With your business plan in place, the next step is to proceed to setting up your farm without delay! At this point, it is my belief that you already have the money in your hands. So here are the things you need to acquire and put in place.

1. Buy land - Look for land in a remote location but make sure it's not too far from the city. You can get acres of land there for a cheap price in remote areas, although cost of lands in most cases is determined by the sellers.
2. Build your Structure - Housing is very important for poultry farming and effective keeping and management. Poultry housing are classified according to the scale and the management system. The most common types of poultry housing used in Nigeria are:

•    Deep litter
•    Half litter and half slats
•    Battery
•    Semi-fold

3. Buy day old chicks - Look for a good Hatchery where you can get healthy day old chicks to start with. It costs from N140 to N200 and sometimes up to N300.  

Other Items you need - Feeders, Drinkers, Perches. Nests, Crates, Lighting system, Waste disposal system, Incubator, Heaters or brooders, Egg tray, Cages and coops.

Risks involved in poultry farming
There are several risks involved with poultry farming. However, infection disease is the biggest and most concerning. That is why poultry farmers need to practice good biosecurity to reduce incidents of disease. 

Now when we say bio-security, don’t think of it as rocket science. It just means being intentional about the health of your birds.

The following are the most common sources of disease in poultry farming.
  1. The stock itself. The fowls can carry and transmit disease, dead birds in particular. Poultry farmers need to be careful when disposing of deceased animals to prevent the spread of infectious disease. Farmers should also take care when moving poultry stock from one area of the farm to another as this represents another opportunity for the spread of disease.
  2. Vehicles and farming equipment. Famers can unwittingly spread contagions by transporting and using contaminated equipment. For example, if a farmer transported dead birds in a wagon and then loaded that same wagon with feed later, disease may infiltrate the feed.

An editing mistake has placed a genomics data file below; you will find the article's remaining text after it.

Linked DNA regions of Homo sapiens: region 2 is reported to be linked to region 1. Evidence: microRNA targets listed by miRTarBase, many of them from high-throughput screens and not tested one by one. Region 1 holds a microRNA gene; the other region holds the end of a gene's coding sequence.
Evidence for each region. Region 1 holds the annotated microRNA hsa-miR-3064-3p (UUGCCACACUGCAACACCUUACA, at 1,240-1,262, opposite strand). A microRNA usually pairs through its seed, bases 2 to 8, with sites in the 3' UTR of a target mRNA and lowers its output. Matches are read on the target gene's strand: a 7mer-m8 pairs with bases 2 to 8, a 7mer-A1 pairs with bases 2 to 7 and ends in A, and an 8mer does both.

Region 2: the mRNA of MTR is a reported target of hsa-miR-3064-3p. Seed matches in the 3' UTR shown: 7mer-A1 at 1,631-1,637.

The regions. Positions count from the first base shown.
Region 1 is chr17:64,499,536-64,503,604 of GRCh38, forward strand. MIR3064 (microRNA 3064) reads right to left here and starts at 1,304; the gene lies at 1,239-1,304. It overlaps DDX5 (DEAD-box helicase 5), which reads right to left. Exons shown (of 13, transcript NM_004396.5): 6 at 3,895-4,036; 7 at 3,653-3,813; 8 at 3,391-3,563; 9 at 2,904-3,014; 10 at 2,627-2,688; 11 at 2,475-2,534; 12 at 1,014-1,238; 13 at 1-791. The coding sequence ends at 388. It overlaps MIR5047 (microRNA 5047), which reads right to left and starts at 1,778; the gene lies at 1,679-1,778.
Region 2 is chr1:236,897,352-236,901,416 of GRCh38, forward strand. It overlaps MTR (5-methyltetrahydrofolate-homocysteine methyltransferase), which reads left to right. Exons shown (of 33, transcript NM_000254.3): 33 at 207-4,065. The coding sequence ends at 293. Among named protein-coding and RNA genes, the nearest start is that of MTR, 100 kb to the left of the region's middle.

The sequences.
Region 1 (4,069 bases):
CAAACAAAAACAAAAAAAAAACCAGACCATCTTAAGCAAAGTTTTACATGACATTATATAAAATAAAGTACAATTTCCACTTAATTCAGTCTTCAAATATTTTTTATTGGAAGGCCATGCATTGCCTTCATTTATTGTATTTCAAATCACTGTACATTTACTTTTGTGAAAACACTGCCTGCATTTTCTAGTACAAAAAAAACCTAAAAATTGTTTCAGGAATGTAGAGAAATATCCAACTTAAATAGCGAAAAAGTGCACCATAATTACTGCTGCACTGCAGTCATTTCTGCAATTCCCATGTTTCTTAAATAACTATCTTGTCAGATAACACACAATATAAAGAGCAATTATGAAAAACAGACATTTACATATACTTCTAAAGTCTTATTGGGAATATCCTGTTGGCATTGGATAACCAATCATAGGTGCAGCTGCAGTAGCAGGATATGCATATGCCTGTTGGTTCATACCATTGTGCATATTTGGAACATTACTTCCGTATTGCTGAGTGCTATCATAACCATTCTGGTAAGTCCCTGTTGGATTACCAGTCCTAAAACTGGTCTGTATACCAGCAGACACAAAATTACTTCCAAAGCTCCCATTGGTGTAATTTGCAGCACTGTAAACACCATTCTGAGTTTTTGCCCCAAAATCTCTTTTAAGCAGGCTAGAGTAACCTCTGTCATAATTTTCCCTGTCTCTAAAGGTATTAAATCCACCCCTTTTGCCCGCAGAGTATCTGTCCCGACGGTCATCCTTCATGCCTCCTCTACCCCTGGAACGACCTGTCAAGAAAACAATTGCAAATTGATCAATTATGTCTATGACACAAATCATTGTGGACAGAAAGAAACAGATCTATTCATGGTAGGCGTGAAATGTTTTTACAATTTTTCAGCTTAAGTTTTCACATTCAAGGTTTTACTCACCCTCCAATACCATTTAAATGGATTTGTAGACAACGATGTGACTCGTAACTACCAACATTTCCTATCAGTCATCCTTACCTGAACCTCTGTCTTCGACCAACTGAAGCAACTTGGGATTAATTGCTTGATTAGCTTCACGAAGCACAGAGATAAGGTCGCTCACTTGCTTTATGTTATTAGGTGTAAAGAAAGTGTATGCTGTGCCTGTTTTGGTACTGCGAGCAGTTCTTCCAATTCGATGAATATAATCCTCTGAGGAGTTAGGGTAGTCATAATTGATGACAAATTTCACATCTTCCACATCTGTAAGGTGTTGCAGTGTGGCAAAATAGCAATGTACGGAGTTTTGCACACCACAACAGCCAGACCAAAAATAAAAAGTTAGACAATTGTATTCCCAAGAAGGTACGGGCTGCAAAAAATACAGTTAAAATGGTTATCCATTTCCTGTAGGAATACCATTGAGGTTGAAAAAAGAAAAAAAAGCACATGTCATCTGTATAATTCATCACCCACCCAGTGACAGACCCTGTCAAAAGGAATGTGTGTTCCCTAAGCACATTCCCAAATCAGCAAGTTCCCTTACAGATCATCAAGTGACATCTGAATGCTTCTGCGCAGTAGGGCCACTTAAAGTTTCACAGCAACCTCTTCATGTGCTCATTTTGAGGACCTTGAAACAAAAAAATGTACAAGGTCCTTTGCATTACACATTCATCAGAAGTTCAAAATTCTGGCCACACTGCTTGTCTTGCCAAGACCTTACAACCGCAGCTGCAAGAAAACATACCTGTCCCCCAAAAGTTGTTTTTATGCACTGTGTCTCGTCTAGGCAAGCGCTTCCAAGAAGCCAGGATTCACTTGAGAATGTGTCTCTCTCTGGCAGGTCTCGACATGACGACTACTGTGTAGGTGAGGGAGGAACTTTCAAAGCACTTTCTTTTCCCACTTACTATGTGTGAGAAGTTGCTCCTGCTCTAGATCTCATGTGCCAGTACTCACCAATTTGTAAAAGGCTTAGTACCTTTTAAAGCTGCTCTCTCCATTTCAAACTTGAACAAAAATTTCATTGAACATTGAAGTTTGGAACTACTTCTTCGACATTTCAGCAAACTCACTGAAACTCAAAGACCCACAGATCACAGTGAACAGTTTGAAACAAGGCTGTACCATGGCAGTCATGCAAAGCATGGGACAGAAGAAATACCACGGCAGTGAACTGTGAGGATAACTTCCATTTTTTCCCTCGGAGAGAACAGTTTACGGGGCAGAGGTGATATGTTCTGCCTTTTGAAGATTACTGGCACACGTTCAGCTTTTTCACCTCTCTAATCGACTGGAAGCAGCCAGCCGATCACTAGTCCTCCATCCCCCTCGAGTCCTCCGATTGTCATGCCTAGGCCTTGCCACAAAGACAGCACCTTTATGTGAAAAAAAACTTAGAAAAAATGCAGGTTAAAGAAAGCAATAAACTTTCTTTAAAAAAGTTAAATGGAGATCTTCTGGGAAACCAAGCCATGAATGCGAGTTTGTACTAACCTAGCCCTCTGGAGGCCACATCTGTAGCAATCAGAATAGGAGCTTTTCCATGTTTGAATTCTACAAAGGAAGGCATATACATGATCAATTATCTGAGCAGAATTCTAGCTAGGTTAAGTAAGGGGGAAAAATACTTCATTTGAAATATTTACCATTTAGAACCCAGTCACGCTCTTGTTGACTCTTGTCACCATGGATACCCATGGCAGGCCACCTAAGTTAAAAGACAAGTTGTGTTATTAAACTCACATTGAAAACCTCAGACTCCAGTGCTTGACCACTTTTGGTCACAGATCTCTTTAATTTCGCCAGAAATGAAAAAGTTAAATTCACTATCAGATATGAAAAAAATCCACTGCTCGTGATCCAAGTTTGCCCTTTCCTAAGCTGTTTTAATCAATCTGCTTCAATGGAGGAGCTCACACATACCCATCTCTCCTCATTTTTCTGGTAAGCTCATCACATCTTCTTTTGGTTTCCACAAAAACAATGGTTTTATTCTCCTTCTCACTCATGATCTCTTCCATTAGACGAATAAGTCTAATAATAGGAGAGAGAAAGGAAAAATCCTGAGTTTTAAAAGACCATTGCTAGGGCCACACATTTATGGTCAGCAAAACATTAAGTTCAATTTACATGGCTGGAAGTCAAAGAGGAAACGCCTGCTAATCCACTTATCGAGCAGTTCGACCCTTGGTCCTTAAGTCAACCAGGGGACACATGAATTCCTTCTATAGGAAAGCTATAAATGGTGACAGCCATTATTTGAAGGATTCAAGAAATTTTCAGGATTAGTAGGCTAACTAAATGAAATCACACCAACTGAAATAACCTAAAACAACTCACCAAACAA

3. The animals’ feed. Continuing with the above, feed can transfer disease in several ways. In addition to transporting feed in a contaminated vehicle, rodents can infiltrate it and leave behind disease. Farmers should take great care when transporting and storing their feed to prevent infection.
  4. People on the farm. Farmers may think only visitors pose a risk for spreading disease, but this is not the case. Any workers or individuals who live on the farm are also a threat. Anyone can transfer disease from their shoes as they come and go on the farm.
  5. Water. This is the main source for the spread of disease. Any feces that make it into the water can contaminate it and infect animals across the farm.
Farmers can take several steps to prevent the spread of disease. Implementing common sense bio-security measures such as not allowing vehicles into the production area, situating production areas far from water sources, treating all drinking water before allowing animals to ingest it, and utilizing freezers for managing the disposal of dead poultry.

Other sources of risks encountered by the farmers are severe weather fluctuation, lack of veterinary services, disease outbreak, transportation problems, parasites and severe price fluctuation of birds.

Now that you know the steps to take and the various risks involved and the mitigants, you should be well on your way to start cashing out from poultry farming!

Share your thoughts, contributions and suggestions in the comment section and don’t forget to share this article as the next poultry billionaire might be on your timeline